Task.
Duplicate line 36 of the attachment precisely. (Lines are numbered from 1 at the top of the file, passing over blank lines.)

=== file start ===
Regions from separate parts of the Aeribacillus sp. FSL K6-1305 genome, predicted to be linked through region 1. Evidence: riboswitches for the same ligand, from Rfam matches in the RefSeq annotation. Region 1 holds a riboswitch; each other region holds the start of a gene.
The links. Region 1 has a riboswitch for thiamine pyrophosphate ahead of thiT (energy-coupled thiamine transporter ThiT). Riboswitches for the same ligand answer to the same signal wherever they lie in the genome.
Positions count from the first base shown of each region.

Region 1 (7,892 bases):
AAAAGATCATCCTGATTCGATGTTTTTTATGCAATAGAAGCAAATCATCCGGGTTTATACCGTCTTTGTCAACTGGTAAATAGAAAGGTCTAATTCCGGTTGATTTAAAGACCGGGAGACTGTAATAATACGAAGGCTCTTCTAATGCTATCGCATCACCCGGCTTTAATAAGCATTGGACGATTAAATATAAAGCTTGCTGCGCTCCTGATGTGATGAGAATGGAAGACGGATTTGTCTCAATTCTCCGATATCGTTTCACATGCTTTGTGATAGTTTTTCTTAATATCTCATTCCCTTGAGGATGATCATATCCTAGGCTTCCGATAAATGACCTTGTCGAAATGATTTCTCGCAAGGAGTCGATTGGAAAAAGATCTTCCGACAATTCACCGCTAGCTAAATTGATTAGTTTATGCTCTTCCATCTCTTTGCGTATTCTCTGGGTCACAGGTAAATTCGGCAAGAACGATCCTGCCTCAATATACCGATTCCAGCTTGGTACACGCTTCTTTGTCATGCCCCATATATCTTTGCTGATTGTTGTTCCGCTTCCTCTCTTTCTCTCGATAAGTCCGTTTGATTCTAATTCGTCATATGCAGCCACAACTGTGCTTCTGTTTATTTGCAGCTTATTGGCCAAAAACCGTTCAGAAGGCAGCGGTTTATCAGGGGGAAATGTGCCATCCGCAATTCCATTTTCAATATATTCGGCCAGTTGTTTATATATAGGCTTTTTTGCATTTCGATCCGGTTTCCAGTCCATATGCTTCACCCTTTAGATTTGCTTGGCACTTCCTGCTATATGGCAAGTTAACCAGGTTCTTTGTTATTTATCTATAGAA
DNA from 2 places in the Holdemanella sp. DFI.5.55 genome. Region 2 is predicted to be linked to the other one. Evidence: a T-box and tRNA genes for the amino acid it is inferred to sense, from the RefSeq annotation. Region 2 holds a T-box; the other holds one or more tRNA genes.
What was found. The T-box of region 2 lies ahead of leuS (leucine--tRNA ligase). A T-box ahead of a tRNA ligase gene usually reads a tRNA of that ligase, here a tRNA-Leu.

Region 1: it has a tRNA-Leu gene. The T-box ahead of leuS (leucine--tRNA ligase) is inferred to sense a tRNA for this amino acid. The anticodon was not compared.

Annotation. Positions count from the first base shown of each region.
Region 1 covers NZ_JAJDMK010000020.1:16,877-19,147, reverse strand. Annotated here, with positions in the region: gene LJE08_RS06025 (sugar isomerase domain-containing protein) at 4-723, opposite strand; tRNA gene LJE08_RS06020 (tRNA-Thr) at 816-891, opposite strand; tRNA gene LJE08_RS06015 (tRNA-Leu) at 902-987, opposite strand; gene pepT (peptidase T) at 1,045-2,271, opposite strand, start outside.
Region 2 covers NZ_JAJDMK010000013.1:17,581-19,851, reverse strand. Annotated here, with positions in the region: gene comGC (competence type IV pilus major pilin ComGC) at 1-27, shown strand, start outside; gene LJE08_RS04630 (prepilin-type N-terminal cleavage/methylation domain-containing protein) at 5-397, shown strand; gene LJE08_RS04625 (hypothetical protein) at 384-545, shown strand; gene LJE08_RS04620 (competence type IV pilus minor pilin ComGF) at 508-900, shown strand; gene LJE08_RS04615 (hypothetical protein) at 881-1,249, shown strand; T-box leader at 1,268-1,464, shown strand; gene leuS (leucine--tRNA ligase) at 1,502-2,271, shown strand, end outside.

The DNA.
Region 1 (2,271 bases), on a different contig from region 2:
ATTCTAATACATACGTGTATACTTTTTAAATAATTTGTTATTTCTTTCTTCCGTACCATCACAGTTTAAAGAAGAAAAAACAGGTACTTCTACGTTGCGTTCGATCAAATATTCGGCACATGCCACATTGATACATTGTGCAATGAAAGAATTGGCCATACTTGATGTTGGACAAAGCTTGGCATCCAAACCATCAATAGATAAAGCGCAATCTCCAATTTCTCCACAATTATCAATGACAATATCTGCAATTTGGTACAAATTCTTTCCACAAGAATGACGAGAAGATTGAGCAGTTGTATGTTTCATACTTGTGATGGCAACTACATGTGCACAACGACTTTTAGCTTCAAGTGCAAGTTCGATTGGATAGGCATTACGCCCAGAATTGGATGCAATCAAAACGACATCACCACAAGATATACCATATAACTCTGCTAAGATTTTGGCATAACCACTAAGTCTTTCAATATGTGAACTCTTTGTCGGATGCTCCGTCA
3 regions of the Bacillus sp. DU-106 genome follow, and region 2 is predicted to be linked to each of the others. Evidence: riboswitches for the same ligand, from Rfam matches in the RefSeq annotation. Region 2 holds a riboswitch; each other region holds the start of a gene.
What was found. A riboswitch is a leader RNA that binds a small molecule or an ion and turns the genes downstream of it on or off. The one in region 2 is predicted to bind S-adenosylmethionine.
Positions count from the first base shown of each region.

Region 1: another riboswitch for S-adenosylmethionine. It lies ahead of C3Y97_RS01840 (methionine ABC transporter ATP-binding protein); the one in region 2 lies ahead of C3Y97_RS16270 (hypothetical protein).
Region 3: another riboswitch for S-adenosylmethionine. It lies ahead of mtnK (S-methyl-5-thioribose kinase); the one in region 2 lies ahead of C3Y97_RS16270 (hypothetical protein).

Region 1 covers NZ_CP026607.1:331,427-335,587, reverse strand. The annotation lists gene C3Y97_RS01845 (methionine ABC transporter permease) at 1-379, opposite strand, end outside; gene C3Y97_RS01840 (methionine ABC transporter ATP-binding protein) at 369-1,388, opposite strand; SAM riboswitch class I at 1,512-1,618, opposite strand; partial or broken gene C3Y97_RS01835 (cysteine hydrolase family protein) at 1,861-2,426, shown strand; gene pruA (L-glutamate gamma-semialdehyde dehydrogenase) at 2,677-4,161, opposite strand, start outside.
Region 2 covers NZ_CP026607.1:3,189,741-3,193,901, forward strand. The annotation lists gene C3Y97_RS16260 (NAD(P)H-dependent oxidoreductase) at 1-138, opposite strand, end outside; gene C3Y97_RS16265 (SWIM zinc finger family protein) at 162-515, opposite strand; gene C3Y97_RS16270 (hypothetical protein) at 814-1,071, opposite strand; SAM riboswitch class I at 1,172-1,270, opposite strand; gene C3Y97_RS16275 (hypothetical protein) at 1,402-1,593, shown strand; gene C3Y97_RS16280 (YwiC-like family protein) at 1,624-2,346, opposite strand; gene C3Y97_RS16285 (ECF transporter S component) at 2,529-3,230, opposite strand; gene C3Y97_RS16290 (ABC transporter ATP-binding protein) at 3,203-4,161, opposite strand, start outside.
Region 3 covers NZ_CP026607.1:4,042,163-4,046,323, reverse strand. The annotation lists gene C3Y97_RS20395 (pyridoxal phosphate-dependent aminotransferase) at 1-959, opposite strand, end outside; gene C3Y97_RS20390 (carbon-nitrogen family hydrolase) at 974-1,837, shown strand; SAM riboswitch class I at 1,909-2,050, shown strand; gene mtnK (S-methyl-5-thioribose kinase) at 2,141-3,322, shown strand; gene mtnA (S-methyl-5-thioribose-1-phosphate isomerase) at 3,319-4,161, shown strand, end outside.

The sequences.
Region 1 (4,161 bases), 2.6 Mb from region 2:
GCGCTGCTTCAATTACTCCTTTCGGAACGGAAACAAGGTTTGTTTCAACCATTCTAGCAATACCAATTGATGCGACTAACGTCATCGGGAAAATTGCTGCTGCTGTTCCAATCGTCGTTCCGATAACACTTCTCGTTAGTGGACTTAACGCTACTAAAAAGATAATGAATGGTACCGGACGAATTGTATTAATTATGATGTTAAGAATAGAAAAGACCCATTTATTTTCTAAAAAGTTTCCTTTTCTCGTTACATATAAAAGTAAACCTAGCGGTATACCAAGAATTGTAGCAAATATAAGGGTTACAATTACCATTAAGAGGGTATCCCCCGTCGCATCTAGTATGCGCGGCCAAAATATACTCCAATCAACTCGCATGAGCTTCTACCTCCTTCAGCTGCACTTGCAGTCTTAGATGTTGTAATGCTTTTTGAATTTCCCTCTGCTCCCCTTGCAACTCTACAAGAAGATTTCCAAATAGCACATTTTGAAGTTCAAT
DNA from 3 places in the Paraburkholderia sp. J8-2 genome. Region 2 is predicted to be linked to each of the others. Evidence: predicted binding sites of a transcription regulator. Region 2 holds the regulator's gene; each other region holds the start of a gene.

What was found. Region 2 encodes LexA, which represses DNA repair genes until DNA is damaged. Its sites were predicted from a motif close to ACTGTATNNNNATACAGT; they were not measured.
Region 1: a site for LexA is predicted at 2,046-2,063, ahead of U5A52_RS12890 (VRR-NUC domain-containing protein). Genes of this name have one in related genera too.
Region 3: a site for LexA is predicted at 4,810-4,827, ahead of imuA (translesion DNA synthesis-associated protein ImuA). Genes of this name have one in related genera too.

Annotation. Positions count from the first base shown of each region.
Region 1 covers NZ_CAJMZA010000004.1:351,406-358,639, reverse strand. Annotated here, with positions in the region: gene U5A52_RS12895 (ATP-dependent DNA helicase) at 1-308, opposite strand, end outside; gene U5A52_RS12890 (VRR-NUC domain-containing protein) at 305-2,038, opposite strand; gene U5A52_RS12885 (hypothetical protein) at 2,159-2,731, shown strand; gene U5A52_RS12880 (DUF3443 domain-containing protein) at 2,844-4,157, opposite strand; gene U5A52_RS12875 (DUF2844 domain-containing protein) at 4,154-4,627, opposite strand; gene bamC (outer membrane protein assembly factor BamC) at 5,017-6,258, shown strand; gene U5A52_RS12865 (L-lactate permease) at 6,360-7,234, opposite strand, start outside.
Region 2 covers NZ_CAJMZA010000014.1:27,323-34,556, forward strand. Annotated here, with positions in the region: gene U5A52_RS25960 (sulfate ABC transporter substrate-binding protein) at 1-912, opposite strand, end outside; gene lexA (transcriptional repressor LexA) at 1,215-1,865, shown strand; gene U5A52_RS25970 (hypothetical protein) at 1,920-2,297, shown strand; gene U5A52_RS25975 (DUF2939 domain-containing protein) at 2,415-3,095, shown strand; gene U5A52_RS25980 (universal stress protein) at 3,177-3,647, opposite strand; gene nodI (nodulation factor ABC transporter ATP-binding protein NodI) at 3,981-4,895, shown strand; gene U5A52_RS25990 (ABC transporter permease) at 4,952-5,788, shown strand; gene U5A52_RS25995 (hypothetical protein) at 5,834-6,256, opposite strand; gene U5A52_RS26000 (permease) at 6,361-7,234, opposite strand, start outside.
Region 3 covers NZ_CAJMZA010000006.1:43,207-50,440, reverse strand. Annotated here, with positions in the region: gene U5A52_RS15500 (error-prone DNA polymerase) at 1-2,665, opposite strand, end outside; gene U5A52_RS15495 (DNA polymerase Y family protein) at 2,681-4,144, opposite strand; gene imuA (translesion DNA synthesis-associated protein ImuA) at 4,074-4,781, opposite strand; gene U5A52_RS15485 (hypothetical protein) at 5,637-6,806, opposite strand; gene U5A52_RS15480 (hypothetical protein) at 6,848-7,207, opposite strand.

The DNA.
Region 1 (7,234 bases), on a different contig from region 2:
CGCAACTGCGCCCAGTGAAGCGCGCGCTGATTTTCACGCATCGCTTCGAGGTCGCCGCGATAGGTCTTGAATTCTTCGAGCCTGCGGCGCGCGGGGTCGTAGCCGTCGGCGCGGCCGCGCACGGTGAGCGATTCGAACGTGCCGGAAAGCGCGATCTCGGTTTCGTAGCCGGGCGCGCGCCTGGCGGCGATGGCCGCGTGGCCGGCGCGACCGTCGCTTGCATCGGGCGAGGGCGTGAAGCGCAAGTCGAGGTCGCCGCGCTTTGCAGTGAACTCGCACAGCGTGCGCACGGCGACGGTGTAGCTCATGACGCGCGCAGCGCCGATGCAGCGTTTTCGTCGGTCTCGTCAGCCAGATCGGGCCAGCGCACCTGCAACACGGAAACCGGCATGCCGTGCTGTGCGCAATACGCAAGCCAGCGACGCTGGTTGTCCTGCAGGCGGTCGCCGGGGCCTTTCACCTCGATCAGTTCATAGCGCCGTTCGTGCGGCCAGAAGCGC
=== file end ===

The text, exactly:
CGCAACTGCGCCCAGTGAAGCGCGCGCTGATTTTCACGCATCGCTTCGAGGTCGCCGCGATAGGTCTTGAATTCTTCGAGCCTGCGGCGCGCGGGGTCGTAGCCGTCGGCGCGGCCGCGCACGGTGAGCGATTCGAACGTGCCGGAAAGCGCGATCTCGGTTTCGTAGCCGGGCGCGCGCCTGGCGGCGATGGCCGCGTGGCCGGCGCGACCGTCGCTTGCATCGGGCGAGGGCGTGAAGCGCAAGTCGAGGTCGCCGCGCTTTGCAGTGAACTCGCACAGCGTGCGCACGGCGACGGTGTAGCTCATGACGCGCGCAGCGCCGATGCAGCGTTTTCGTCGGTCTCGTCAGCCAGATCGGGCCAGCGCACCTGCAACACGGAAACCGGCATGCCGTGCTGTGCGCAATACGCAAGCCAGCGACGCTGGTTGTCCTGCAGGCGGTCGCCGGGGCCTTTCACCTCGATCAGTTCATAGCGCCGTTCGTGCGGCCAGAAGCGC